Technique: Dwight Rhoden & Desmond Richardson

Photo by Kyle Froman

Redefining the classical pas de deux, Dwight Rhoden and Desmond Richardson push partnering to new limits. Swooping lifts, twisting limbs and gravity-defying balances have become signatures of their company's style, as their dancers carve through space with sculpted and rubber-band–like bodies. The movement fuses ballet with modern, jazz, street and social dancing—a composite of Rhoden's and Richardson's varied dance backgrounds. Since founding Complexions Contemporary Ballet 16 years ago, Rhoden and Richardson have developed a technique that prepares dancers for Rhoden's dynamic and physically demanding choreo- graphy. This summer at the DANY Studios in Manhattan, 170 students attended Complexions' three-week summer dance intensive where they explored the concepts of weight, momentum and counterbalance, cornerstones of contemporary partnering.

“Partnering today is not just about lifting the girl," Rhoden says. “We want to see both dancers extend as far as they can in two directions. Our style is about creating wide, expansive movement."

In their class, partnering explorations start at the barre. From pliés to grands battements, Rhoden and Richardson give every exercise twice—first classically upright, then using the torso, rib cage and hips to pull off-center. Holding the barre, students learn how to move through extreme positions and use their own weight to counter and balance those positions. “The concepts translate to the center," says Rhoden, “then, when performing choreography, dancers can go even further."

Here, Rhoden and Richardson demonstrate a counterbalanced partnering move with summer intensive students Amanda McCormick and Jeffrey Duffy.

Dwight Rhoden performed with Dayton Contemporary Dance Company and Les Ballets Jazz de Montréal, and was a principal dancer with Alvin Ailey American Dance Theater. He is Complexions Contemporary Ballet's resident choreographer and has created work for many companies, including Dance Theatre of Harlem, the Joffrey Ballet, Miami City Ballet and Philadanco. Rhoden has also choreographed for Fox's “So You Think You Can Dance" and has served as an artist-in-residence at New York University, Juilliard and the University of Mississippi.

Desmond Richardson was principal dancer with Alvin Ailey American Dance Theater for eight years and principal dancer with American Ballet Theatre, originating the role of Othello in Lar Lubovitch's production. He's performed with the San Francisco Ballet and Ballet Frankfurt in Germany, and his Broadway credits include Fosse (for which he received a TONY nomination) and Twyla Tharp's Movin' Out. Recently, Richardson joined the faculty of The PULSE on Tour convention. In 2007, he received the Dance Magazine Award.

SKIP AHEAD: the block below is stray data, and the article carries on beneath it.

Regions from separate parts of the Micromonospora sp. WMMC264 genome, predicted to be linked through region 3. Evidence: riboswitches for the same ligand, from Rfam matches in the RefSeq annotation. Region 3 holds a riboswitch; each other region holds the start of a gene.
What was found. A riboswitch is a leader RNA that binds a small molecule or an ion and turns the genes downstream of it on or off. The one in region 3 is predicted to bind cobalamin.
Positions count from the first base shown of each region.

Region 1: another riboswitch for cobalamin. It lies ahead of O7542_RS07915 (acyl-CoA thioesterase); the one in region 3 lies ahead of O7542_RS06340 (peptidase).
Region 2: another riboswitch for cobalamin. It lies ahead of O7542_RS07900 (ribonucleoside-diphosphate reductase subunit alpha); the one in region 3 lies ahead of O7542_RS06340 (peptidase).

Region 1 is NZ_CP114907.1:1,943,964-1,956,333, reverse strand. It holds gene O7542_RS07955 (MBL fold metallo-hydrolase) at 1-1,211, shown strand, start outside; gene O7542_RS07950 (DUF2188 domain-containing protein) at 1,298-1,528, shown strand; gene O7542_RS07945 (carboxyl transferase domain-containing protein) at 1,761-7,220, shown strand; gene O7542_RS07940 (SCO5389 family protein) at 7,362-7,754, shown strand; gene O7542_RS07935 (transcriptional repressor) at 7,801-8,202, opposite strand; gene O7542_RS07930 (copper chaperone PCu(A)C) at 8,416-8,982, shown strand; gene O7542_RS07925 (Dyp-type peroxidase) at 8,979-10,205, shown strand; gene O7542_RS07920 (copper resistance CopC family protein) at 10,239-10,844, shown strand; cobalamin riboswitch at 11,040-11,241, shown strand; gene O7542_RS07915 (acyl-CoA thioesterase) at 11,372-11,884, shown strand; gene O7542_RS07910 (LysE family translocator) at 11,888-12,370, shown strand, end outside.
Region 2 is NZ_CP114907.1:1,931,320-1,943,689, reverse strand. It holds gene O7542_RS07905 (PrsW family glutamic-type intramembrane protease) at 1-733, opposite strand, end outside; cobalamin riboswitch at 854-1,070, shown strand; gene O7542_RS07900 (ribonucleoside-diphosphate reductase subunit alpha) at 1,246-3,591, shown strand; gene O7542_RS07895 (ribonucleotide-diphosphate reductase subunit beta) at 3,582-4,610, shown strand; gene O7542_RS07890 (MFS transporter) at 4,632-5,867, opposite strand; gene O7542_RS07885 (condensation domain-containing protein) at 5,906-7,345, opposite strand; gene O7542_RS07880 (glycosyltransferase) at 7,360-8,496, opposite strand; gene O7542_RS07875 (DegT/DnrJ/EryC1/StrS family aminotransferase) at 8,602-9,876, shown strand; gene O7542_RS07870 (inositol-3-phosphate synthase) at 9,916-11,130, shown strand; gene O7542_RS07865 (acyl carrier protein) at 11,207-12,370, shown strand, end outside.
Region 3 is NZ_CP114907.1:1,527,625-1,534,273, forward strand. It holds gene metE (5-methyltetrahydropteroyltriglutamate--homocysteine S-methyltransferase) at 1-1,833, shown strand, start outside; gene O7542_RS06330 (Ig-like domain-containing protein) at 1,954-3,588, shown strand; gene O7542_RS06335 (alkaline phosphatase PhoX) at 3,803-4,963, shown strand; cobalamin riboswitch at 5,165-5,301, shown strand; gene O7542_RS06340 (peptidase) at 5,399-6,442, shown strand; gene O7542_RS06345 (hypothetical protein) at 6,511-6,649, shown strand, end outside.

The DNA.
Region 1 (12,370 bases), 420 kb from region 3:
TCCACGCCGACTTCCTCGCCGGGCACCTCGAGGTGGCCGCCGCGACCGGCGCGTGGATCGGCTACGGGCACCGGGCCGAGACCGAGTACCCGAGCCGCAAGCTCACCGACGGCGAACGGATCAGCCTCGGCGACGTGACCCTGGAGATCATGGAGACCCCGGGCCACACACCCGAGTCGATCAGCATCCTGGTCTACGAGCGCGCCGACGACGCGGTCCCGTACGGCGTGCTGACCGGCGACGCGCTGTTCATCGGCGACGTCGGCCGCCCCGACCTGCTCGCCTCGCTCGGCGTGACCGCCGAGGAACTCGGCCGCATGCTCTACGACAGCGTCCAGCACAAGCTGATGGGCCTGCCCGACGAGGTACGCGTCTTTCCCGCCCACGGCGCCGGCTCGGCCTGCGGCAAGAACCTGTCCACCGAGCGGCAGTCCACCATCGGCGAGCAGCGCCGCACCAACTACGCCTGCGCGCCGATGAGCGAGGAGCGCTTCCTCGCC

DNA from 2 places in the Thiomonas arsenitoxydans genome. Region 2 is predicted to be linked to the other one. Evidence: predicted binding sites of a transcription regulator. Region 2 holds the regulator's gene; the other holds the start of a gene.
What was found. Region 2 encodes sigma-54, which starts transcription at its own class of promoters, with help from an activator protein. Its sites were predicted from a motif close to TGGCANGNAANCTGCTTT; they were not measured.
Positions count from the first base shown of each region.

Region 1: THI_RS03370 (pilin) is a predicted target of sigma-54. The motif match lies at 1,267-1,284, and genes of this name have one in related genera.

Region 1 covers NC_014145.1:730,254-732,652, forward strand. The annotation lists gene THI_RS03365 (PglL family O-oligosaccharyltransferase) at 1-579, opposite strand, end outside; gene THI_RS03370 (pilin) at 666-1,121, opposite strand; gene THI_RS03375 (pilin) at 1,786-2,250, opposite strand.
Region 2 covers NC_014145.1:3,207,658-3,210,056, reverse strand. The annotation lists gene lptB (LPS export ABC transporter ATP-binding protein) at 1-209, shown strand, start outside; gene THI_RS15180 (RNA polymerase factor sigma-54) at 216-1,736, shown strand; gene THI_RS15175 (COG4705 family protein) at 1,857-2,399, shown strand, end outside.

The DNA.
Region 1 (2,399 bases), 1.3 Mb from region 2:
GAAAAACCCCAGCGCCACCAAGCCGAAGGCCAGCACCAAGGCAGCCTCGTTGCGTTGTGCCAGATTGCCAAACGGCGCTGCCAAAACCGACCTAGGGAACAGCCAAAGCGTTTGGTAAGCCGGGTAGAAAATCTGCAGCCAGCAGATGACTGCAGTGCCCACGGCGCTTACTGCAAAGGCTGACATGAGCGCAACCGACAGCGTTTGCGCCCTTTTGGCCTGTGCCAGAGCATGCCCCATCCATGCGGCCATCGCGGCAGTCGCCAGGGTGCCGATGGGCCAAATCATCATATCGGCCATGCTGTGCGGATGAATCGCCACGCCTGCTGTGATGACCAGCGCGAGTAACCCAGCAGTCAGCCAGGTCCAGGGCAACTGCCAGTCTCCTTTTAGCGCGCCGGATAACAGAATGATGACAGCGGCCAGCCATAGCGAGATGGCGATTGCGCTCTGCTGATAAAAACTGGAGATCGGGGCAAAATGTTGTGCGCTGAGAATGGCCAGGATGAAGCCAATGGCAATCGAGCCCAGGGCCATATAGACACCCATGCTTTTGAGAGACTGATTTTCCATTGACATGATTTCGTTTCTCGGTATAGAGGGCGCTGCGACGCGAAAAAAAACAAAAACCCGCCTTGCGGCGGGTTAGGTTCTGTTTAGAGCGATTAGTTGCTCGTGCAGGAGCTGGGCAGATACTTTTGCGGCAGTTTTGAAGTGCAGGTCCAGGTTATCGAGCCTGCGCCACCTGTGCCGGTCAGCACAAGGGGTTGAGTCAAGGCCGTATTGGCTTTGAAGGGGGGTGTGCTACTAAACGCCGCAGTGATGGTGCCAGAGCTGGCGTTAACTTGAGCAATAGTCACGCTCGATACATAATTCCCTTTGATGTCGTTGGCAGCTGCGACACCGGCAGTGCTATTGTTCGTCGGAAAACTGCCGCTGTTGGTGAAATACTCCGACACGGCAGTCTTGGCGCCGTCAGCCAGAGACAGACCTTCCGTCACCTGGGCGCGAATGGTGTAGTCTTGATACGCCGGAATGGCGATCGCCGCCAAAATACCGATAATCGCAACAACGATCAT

Amanda McCormick, 21, is a senior at Point Park University in Pittsburgh, and Jeffrey Duffy, 18, is a senior at Talent Unlimited High School in Manhattan. Both were Division 3 students during the Complexions Contemporary Ballet summer intensive.

Teaching Tips
Justin Boccitto teaches a hybrid class. Photo courtesy Boccitto

Just as teachers were getting comfortable with teaching virtual classes, many studios are adding an extra challenge into the mix: in-person students learning alongside virtual students. Such hybrid classes are meant to keep class sizes down and to give students options to take class however they're comfortable.

But dividing your attention between virtual students and masked and socially distant in-person students—and giving them each a class that meets their needs—is no easy feat.

Dance Teacher asked four teachers what they've learned so far.

Keep reading... Show less
Teachers Trending
All photos by Ryan Heffington

"Annnnnnnd—we're back!"

Ryan Heffington is kneeling in front of his iPhone, looking directly into the camera, smiling behind his bushy mustache. He's in his house in the desert near Joshua Tree, California, phone propped on the floor so it stays steady, his bright shorty shorts, tank top and multiple necklaces in full view. Music is already playing—imagine you're at a club—and soon he's swaying and bouncing from side to side, the beat infusing his bones.

Keep reading... Show less
Teachers Trending
Evelyn Cisneros-Legate. Photo by Beau Pearson, Courtesy Ballet West

Evelyn Cisneros-Legate is bringing her hard-earned expertise to Ballet West. The former San Francisco Ballet star is taking over all four campuses of The Frederick Quinney Lawson Ballet West Academy as the school's new director.

Cisneros-Legate, whose mother put her in ballet classes in an attempt to help her overcome her shyness, trained at the San Francisco Ballet School and School of American Ballet before joining San Francisco Ballet as a full company member in 1977. She danced with the company for 23 years, breaking barriers as the first Mexican American to become a principal dancer in the U.S., and has graced the cover of Dance Magazine no fewer than three times.

As an educator, Cisneros-Legate has served as ballet coordinator at San Francisco Ballet, principal of Boston Ballet School's North Shore Studio and artistic director of after-school programming at the National Dance Institute (NDI). Dance Teacher spoke with her about her new position, her plans for the academy and leading in the time of COVID-19.

Keep reading... Show less

Get Dance Business Weekly in your inbox

Sign Up Used in accordance with our Privacy Policy.